TEL AVIV, Israel: The resignation of Palestinian Prime Minister Mahmoud Abbas leaves the Palestinians in a fix: How can they find a successor who would be accepted by both Yasser Arafat and Israel and the United States?
The list of candidates who might strike such a balance is short - one possibility is parliament speaker Ahmed Qureia - and the need to resolve the crisis is urgent. In a vacuum, Palestinian militants might step up attacks, and Israel could take dramatic measures such as the expulsion of Yasser Arafat.
Abbas' four months in office served as a sobering illustration of the challenges that any successor would face.
Israeli leaders gave Abbas little to show his people, and Palestinian militants paid little heed to his calls for ending violence.
In part, however, Abbas' own nature compounded the already tough situation.
Widely seen as a bureaucrat detached from the field, hamstrung by his lack of guerrilla pedigree, and impatient with political trench warfare, Abbas failed to rally the masses around his vision of peaceful negotiations.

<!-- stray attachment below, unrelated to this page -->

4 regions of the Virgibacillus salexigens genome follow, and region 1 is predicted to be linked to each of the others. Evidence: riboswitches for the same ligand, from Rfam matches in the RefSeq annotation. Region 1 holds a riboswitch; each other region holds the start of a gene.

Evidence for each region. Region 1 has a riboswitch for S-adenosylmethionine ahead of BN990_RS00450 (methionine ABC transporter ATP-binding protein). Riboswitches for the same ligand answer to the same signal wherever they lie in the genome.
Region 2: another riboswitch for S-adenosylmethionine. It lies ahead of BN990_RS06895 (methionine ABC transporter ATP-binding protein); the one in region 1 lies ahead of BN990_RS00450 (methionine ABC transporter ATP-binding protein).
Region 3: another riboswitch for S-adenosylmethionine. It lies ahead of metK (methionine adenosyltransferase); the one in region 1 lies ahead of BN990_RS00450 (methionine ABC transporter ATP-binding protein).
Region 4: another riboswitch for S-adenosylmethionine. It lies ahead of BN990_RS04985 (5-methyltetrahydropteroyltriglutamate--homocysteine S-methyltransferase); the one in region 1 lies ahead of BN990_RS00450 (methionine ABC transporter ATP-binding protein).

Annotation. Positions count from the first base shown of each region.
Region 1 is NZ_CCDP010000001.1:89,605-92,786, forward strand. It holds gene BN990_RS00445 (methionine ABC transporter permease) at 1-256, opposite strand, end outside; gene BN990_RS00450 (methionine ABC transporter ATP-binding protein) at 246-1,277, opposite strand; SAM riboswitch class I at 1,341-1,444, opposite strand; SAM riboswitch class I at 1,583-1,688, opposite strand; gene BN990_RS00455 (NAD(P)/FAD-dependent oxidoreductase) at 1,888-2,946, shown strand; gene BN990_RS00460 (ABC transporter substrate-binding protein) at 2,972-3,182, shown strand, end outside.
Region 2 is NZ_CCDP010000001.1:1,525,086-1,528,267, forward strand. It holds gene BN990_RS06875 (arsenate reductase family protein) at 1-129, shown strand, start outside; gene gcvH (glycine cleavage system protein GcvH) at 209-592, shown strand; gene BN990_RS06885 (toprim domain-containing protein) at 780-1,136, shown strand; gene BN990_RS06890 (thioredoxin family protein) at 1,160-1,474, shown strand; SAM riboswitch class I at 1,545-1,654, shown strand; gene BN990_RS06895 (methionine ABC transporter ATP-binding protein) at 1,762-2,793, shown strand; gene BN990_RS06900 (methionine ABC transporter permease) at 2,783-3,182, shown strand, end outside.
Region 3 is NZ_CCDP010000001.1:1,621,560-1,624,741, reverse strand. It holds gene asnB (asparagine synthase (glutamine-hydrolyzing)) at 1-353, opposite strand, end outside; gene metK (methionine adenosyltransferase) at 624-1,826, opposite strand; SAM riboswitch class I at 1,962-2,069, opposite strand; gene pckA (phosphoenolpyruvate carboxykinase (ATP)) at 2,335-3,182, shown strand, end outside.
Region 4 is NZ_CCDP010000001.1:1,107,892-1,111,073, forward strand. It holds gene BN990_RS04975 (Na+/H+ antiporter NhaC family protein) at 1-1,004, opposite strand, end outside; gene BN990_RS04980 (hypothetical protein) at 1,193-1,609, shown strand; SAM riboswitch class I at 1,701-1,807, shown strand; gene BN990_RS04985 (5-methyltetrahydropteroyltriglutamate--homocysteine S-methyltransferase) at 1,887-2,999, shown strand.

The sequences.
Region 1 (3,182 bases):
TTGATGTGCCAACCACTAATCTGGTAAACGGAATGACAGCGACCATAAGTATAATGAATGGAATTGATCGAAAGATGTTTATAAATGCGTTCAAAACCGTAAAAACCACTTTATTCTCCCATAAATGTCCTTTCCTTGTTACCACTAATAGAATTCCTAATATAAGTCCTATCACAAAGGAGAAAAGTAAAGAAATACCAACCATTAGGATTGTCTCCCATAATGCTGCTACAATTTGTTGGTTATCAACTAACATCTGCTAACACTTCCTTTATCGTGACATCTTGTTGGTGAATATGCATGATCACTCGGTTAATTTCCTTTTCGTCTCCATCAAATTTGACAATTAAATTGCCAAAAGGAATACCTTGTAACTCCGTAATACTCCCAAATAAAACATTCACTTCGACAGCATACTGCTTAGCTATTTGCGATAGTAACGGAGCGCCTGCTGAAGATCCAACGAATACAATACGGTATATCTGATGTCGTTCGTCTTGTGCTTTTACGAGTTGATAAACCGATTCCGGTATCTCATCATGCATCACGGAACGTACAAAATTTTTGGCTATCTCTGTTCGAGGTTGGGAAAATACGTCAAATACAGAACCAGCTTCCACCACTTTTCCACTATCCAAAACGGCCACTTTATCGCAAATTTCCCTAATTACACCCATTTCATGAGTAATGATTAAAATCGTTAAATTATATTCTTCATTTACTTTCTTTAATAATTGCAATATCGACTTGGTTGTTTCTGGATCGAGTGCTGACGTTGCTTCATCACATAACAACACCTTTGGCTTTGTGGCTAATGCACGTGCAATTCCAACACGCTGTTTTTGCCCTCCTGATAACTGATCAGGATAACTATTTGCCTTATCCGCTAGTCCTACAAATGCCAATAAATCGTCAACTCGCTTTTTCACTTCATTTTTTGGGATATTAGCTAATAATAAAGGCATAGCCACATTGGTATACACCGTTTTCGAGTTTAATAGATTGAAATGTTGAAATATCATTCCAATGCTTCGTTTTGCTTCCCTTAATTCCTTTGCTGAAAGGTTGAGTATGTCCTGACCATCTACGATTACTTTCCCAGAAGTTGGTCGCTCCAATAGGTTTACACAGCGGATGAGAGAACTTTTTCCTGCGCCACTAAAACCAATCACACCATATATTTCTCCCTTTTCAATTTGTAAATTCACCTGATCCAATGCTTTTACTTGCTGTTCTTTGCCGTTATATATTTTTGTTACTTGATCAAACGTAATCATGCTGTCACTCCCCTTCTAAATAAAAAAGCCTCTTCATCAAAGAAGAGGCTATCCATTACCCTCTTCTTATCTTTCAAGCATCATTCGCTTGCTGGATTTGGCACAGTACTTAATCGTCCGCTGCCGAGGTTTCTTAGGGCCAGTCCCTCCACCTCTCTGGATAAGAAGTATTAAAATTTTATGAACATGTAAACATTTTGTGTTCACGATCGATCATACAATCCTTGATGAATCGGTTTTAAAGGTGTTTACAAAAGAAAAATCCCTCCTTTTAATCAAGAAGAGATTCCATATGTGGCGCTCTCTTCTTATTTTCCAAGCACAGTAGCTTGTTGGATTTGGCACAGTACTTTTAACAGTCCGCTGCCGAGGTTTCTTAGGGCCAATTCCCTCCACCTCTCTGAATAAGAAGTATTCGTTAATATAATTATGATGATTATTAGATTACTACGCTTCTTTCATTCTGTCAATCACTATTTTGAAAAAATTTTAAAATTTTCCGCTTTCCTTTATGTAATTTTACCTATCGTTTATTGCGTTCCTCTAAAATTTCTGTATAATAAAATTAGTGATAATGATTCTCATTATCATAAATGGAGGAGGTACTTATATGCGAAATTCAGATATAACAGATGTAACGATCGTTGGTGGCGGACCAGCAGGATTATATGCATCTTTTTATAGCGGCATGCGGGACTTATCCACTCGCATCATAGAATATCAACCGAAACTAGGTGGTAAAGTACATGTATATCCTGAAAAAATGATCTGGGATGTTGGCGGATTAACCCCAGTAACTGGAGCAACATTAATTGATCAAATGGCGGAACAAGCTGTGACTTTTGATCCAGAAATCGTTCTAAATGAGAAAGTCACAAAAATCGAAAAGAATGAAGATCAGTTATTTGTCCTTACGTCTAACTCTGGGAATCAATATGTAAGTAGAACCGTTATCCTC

Abbas handed Arafat his resignation on Saturday after days of wrangling over his demand that Arafat grant him full control over the Palestinian security forces - and, implicitly, a stronger hand against militants.
In a statement released on Saturday, Abbas said: "The fundamental problem is Israel's unwillingness to implement its "roadmap" commitments and to undertake any constructive measures."
Abbas asked in vain for Israeli measures that would prove to Palestinians that his policies were yielding fruit - in particular, the removal of dozens of roadblocks Israel placed in the areas, aimed at stopping militants but making life a misery for millions.
Israel's release of several hundred detained militants in July was meant as a goodwill gesture. It backfired by humiliating Abbas, who had asked that thousands be freed.
(Xinhua News Agency September 8, 2003)